Thanks in part to workshops sponsored by the Lake Champlain-Lake George Regional Planning Board, consultations with highway departments and The Fund for Lake George’s annual Salt Summits (day-long conferences for the property maintenance contractors, highway superintendents and the public employees responsible for applying de-icing agents to roads, driveways and parking lots), the use of road salt has started to drop.
“30,000 metric tons of salt are deposited every year within the Lake George basin,” said Eric Siy. “But we know we can reduce its use. We can apply salt smarter and make our roads safer.”
The Village and Town of Lake George, as well as the Towns of Bolton, Queensbury, Hague and Ticonderoga, are likely to reduce their use of salt even further as the result of new state grants.
Developed by the Lake George Park Commission’s executive director, Dave Wick, and awarded through the Capital District Regional Economic Development Council to the Village of Lake George, the grants will fund the purchase of equipment to manufacture and apply an anti-icing salt and water solution known as brine.
“It impairs the bonding of ice and road surfaces; that’s why it’s an anti-icing rather than de-icing measure,” explained Walt Lender.
According to Dave Wick, lake shore towns could reduce their salt usage by half simply by applying brine to their roads over the course of a winter.
“It’s a safe, environmentally sound alternative to rock salt,” said Wick.
Walt Lender commented, “brining is one of the best techniques available for reducing the amount of salt we use, since the solution requires only a fraction of the salt that is normally spread on roads.”
A similar initiative in a town near Utica has proven to be very successful, Wick said.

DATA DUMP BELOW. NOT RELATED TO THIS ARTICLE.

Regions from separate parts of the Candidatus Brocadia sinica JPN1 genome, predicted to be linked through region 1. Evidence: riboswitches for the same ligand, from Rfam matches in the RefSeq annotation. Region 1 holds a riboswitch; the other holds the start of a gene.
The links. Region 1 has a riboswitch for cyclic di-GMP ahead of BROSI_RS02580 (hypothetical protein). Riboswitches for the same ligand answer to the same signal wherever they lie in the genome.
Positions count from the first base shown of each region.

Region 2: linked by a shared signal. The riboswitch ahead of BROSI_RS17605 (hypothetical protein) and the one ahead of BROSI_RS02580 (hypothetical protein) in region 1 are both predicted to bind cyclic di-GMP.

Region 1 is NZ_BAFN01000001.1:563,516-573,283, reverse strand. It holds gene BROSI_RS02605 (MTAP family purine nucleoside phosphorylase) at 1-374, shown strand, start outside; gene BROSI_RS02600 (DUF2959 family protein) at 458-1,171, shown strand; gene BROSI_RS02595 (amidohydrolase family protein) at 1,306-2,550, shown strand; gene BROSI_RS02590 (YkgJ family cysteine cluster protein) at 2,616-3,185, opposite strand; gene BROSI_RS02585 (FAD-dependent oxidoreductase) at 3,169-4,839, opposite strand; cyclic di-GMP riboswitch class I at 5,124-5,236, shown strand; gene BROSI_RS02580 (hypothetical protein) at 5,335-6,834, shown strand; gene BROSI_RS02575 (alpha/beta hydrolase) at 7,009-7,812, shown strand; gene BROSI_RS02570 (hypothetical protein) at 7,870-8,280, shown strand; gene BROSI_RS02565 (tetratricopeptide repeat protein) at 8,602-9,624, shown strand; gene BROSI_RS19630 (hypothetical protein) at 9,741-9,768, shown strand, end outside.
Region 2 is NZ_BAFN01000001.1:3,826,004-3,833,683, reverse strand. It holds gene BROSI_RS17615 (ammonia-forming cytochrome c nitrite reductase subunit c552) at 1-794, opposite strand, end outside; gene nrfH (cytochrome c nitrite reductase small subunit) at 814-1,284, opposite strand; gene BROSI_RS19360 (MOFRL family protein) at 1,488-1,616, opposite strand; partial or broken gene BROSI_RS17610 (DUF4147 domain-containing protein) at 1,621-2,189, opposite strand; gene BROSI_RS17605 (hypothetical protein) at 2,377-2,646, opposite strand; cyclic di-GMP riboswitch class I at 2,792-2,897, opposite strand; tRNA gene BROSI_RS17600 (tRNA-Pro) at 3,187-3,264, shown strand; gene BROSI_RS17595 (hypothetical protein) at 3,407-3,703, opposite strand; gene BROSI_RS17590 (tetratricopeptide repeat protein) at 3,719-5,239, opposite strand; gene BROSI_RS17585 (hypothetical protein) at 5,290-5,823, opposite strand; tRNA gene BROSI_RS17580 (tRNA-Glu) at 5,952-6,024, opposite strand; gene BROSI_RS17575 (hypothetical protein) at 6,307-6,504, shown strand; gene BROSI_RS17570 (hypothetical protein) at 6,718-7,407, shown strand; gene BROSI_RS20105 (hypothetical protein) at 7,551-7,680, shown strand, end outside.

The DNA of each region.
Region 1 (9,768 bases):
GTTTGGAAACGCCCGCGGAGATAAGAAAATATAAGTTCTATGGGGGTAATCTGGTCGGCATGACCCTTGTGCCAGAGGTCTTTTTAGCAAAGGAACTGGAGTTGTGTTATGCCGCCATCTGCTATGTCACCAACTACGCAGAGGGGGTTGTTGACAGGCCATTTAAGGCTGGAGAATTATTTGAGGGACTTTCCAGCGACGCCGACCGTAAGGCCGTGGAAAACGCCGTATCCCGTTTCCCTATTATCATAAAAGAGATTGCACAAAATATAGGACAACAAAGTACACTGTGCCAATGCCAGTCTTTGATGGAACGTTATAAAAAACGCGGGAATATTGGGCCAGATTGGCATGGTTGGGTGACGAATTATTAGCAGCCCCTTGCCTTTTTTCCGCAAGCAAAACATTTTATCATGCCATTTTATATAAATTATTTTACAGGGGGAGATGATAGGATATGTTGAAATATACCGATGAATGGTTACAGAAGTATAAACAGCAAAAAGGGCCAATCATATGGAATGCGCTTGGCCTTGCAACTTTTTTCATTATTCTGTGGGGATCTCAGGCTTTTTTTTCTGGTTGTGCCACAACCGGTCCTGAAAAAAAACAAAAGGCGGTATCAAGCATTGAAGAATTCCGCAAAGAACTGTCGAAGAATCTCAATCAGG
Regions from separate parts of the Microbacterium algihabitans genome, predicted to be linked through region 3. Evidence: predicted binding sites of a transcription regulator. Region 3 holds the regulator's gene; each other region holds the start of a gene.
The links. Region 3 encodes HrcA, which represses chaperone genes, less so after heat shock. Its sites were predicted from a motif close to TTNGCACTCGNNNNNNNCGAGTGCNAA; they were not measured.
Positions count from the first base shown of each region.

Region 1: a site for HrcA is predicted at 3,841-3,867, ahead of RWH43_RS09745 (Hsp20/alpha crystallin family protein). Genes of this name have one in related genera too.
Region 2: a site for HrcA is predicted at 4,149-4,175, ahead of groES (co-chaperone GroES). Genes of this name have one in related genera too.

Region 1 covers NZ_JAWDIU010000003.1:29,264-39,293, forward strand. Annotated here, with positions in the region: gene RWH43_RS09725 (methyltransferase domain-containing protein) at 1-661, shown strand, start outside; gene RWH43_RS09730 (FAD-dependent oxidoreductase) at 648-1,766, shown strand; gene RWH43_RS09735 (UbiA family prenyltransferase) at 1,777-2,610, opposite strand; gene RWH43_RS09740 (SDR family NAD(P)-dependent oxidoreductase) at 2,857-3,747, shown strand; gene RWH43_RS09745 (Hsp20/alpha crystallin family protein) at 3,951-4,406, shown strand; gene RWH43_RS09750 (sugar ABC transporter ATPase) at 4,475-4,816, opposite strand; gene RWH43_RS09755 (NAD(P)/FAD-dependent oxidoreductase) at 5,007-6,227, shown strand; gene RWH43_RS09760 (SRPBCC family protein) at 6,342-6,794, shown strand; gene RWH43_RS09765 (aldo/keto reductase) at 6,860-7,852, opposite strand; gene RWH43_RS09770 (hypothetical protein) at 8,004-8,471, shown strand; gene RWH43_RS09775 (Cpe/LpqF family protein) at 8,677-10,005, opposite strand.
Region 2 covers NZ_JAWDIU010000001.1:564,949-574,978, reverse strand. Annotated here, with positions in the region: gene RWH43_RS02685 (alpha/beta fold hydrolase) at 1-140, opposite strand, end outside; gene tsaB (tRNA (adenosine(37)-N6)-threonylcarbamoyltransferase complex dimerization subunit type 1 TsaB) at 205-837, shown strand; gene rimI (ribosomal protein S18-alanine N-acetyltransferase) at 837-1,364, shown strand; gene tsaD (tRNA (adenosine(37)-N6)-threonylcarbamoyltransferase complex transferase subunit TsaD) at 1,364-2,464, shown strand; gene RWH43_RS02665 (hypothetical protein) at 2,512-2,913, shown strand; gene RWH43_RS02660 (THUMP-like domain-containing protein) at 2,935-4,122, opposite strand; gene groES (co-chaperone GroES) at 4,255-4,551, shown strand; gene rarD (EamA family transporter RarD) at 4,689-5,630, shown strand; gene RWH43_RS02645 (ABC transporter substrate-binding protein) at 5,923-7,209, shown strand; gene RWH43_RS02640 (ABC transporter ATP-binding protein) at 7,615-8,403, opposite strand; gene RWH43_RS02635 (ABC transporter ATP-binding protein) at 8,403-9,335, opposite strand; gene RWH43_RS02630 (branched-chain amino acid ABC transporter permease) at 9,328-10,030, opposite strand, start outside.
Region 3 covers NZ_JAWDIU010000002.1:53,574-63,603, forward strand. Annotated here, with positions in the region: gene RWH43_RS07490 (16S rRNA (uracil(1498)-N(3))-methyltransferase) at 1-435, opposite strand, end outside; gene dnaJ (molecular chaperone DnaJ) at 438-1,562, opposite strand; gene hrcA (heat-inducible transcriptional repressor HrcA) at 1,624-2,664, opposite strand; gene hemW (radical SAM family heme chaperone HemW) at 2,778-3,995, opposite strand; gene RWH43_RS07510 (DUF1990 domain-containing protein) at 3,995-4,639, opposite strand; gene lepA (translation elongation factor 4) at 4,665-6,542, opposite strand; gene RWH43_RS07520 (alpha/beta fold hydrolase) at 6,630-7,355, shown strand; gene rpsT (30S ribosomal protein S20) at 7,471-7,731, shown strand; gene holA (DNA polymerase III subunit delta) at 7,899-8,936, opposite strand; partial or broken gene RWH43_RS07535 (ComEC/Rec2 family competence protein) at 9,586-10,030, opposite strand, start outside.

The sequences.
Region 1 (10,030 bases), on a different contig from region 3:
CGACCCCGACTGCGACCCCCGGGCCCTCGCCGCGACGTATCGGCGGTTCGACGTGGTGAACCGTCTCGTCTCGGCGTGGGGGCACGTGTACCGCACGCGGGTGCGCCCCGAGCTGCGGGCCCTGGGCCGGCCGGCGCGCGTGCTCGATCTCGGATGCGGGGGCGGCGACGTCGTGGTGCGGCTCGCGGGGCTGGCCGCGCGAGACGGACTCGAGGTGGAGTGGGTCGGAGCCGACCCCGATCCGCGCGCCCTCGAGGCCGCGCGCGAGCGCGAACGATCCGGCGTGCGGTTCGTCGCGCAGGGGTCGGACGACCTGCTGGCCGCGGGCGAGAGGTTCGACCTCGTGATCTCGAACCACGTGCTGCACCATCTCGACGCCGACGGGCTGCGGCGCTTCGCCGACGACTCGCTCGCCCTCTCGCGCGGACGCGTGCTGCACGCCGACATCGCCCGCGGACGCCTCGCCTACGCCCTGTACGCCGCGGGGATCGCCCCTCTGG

“The Highway Superintendent of New Hartford told us that he not only applies the liquid to roads before a storm arrives, as an anti-icing measure to prevent snow and ice from bonding to pavements, but as a de-icing measure as well. With the money the town has saved on salt, it’s been able to upgrade its equipment,” said Wick.
According to the grant application, the Town of Lake George’s Highway Department will become “the hub of a regional road brining collaborative.”
An industrial-sized mixer producing enough brine to serve all municipalities, funded by more than $200,000 in grants and contributions from municipalities, will be installed in the Lake George Highway Department’s garage, said Wick.
According to Wick, highway departments would also be provided with the training and equipment necessary to launch pilot programs in their communities
State Grant from Sen. Little Still Paying Dividends
This latest state grants supplement one secured by State Senator Betty Little in 2008 worth $150,000, said Wick.
That grant funded the construction of sheds for storing salt, and reducing its tendency to leach into groundwater, road temperature sensors and the development of model winter roads management plans for municipalities within the Lake George basin, including the one recently adopted by Bolton.